How to Name Your Domain

When naming a company, the first thing most people do is pull their hair out trying to find an available domain name. And if the pure domain name they want is in use, they give up and move on. That’s nuts! Even if you have a pure online business, the availability of a domain name is not a deal breaker. Don’t believe me? Ask yourself a 5 simple questions about how you find things online.

  1. When you are shopping online and, for example, Google “lemongrass candles,” do you really care what the domain names are of the companies that appear in the search results?
  2. Do you look at the domain names of companies that come up in search results?
  3. Do you mistrust a company because they don’t own the pure domain of their business name?
  4. Do you refrain from doing business with companies that have the dot net (instead of the dot com) of their name?
  5. Do you flat out give up looking for a company because the URL you typed in your browser doesn’t go to what you thought would be their website?

I suspect you answered “No,” to all of the above questions. So now you understand why not having the exact dot com of your business name is really not that important. Just as we ran out of 800 numbers and moved to 888, 877 and 866, no one cares, no one loses credibility, and no one really notices.

At my naming agency, Eat My Words, the last thing we do on a project is look at domain name availability. If the pure domain is taken, we just come up with a creative way around it. For instance, we named a company Wavelength. (They connect the leaders of world’s most visionary companies with social entrepreneurs.) The domain wavelength.com was taken. Did they abandon the name? Of course not. They got www.thesamewavelength.com, which is even better because:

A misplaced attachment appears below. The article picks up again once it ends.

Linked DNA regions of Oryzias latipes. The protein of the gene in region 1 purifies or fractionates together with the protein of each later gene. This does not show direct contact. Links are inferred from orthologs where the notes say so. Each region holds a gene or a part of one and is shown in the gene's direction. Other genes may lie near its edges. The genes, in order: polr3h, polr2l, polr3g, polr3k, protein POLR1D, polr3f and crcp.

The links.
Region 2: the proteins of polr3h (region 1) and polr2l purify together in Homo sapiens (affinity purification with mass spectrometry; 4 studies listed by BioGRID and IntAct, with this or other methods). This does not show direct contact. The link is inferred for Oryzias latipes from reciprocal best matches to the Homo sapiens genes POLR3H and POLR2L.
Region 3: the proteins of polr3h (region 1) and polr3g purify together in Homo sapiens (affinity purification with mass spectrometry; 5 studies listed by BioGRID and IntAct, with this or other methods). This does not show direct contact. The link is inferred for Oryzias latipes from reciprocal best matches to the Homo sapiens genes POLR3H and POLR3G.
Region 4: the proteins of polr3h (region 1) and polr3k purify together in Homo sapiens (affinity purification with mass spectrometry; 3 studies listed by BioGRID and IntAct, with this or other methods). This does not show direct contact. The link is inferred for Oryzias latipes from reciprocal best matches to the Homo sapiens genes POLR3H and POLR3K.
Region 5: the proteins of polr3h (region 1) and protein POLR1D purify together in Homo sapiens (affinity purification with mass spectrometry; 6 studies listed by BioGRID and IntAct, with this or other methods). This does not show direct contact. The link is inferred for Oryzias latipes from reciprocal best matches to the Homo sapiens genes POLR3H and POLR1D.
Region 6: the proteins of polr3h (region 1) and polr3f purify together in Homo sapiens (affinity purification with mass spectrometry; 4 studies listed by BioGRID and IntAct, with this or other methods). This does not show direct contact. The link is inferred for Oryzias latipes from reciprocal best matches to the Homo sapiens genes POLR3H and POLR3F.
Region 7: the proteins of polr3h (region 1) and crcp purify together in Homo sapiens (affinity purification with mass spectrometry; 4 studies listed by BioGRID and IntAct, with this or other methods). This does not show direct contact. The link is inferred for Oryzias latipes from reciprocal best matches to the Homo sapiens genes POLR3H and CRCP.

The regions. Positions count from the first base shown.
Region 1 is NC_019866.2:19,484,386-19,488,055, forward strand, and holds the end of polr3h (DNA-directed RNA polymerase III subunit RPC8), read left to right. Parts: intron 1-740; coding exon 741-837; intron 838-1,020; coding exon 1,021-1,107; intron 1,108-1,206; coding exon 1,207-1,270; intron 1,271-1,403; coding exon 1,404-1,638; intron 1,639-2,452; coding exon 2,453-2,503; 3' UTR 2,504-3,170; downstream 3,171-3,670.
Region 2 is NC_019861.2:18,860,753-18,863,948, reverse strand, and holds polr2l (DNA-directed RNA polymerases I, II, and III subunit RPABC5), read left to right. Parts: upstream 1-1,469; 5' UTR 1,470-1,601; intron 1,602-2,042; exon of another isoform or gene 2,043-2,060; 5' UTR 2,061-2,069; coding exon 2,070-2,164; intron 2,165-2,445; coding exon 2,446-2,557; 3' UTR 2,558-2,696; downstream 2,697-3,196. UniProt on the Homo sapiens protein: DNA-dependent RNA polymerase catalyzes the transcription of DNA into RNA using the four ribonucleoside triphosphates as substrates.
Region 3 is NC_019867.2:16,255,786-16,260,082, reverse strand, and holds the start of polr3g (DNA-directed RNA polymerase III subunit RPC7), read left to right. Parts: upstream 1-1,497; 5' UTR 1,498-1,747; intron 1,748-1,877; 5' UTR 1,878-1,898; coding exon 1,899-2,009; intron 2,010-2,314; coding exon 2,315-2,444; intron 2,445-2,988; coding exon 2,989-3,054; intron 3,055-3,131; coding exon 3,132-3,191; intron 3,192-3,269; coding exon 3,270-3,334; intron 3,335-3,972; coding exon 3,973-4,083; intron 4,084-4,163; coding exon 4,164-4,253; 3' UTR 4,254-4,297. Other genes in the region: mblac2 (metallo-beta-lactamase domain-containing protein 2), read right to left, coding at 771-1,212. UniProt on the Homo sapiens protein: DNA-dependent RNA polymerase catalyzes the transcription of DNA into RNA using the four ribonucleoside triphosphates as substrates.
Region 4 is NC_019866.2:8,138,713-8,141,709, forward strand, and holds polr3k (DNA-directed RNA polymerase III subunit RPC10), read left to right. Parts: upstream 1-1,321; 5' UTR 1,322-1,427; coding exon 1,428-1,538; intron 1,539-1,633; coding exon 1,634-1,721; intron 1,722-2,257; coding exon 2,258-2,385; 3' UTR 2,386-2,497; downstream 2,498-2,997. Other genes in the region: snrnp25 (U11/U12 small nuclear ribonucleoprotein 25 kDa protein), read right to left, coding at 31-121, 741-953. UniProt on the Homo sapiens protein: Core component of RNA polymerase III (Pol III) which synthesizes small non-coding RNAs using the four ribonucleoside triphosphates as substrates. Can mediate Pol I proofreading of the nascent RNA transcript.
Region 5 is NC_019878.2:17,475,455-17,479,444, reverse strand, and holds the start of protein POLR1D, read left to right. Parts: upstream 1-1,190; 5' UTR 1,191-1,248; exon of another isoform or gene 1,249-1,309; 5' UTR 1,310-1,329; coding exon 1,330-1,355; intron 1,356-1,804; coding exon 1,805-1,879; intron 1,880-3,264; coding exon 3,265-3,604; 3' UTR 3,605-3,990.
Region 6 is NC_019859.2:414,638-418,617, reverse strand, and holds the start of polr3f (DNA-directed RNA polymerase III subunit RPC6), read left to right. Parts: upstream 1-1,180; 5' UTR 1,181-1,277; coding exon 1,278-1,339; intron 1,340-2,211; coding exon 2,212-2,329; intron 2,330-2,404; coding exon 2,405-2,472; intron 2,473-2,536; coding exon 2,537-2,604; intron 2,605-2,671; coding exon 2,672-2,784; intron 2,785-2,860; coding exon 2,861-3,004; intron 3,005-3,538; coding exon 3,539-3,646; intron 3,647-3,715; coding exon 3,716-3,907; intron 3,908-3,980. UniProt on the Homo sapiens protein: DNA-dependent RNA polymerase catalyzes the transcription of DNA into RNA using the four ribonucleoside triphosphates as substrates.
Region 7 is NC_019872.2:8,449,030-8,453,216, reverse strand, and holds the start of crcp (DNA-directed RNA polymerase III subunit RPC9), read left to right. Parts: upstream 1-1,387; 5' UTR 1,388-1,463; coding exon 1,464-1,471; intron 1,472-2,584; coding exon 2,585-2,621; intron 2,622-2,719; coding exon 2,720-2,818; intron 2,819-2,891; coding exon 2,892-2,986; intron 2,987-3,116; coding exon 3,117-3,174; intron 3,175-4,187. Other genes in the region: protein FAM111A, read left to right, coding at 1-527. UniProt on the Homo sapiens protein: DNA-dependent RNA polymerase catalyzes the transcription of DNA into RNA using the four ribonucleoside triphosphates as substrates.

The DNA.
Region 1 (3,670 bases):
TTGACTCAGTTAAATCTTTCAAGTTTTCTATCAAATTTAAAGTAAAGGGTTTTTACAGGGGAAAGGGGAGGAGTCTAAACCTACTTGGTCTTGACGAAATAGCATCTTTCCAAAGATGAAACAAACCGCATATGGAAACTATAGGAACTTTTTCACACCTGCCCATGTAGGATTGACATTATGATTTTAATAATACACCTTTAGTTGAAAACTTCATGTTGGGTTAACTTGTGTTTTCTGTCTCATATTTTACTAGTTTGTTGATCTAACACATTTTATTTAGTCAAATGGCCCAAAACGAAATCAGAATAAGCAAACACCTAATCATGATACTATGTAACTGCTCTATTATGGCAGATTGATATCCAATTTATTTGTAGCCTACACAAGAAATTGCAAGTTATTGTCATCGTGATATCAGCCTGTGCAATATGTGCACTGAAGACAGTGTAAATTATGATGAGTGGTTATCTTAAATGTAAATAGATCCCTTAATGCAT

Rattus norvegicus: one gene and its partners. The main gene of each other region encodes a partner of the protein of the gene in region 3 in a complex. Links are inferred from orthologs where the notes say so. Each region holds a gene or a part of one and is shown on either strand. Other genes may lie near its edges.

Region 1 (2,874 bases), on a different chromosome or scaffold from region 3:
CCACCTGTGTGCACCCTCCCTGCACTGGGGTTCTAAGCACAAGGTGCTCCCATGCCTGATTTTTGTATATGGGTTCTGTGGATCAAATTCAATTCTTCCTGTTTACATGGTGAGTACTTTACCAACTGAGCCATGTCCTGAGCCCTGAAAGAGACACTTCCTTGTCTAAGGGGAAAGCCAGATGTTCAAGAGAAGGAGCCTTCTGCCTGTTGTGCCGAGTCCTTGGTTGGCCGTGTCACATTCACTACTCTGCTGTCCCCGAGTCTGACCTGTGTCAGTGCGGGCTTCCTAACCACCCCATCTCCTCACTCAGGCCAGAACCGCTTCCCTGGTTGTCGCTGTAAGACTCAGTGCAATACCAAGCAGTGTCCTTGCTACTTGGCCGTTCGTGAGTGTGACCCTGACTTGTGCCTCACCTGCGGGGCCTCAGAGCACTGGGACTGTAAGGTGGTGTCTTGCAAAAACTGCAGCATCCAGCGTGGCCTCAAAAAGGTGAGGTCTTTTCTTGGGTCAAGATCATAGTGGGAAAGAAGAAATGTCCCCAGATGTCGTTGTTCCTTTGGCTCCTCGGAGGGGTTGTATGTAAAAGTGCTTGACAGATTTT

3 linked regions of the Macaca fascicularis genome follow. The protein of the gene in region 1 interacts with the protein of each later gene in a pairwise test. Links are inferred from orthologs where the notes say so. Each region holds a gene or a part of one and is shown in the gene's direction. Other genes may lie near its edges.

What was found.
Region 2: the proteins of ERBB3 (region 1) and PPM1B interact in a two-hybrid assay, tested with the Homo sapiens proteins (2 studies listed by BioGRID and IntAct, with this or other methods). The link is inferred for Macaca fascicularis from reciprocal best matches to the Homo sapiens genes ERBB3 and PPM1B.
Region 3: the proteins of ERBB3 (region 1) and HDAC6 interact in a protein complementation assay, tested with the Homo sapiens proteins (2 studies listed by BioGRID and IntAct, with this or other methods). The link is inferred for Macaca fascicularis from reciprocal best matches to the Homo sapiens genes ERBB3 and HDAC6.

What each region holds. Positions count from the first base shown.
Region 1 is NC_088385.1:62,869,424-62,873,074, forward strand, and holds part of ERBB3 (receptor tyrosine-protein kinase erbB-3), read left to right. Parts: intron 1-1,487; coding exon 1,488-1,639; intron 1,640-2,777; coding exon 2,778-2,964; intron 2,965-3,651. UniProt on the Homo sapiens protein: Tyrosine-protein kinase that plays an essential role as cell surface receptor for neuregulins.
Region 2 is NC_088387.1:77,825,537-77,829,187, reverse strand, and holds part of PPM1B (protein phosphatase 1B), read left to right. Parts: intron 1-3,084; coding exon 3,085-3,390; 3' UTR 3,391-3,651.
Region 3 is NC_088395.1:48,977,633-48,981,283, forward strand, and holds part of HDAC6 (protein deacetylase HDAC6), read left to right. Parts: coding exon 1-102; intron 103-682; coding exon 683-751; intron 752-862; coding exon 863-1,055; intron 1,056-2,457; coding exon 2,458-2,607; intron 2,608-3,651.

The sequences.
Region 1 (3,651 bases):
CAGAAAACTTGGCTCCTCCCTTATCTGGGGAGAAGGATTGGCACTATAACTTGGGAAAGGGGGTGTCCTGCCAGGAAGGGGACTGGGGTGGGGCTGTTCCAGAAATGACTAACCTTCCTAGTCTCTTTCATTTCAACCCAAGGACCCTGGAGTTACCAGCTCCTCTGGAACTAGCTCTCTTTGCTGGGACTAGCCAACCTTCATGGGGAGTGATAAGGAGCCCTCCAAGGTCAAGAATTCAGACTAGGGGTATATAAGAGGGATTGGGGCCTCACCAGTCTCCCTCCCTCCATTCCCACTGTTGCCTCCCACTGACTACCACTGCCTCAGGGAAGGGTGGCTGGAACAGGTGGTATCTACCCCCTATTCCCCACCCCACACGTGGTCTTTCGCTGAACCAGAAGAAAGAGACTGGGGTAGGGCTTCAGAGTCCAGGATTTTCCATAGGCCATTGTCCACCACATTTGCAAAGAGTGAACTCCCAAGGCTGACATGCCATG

• it reinforces the brand
  • it’s an easy to remember phrase
  • it was available for around $9.95

Here are some more tips:

  1. Don’t give up on a great brand name even when the domain appears to be in use. Tricky cyber squatters often disguise “parked” sites as real businesses. Do a little clicking and you may find it’s a pay-per-click website. The sneakiest one we’ve seen is, ironically, www.sneakers.com. Click through any of the sneaker brand logos and you’ll discover it’s a slick pay-per-click site. (Editor’s note: sneakers.com seems to be an attack site, so we didn’t link to it here.)
  2. Don’t think just because a site is “parked” that the price is astronomical. Spoon Me negotiated SpoonMe.com for $5000. EatMyWords.com was a bargain at $1200.
  3. Don’t think “not for sale” is written in stone. If you pony up enough cash, some people will sell a domain, even if it’s an existing business. We named a “luxury on the installment plan” shopping website Venue. Even though Venue.com was in use by another company and there was a notice on the site that said the domain wasn’t for sale, our client persisted and got it. (It sure beats their old name, Peach Direct.) On the other hand, the company we wanted to name The Gravy could not get the guy to sell thegravy.com, despite the fact that his band, The Gravy, has disbanded. He had dreams that they might make a comeback one day.

Want to learn 8 more valuable tips? See How to Name Your Domain on the Eat My Words website.


Alexandra WatkinsAlexandra Watkins is Founder and Chief Innovation Officer of Eat My Words, a nationally-recognized branding firm known for creating names that generate buzz and revenue. They love naming retail businesses and have an affordable “Snack” service for non-funded start-ups and entrepreneurs.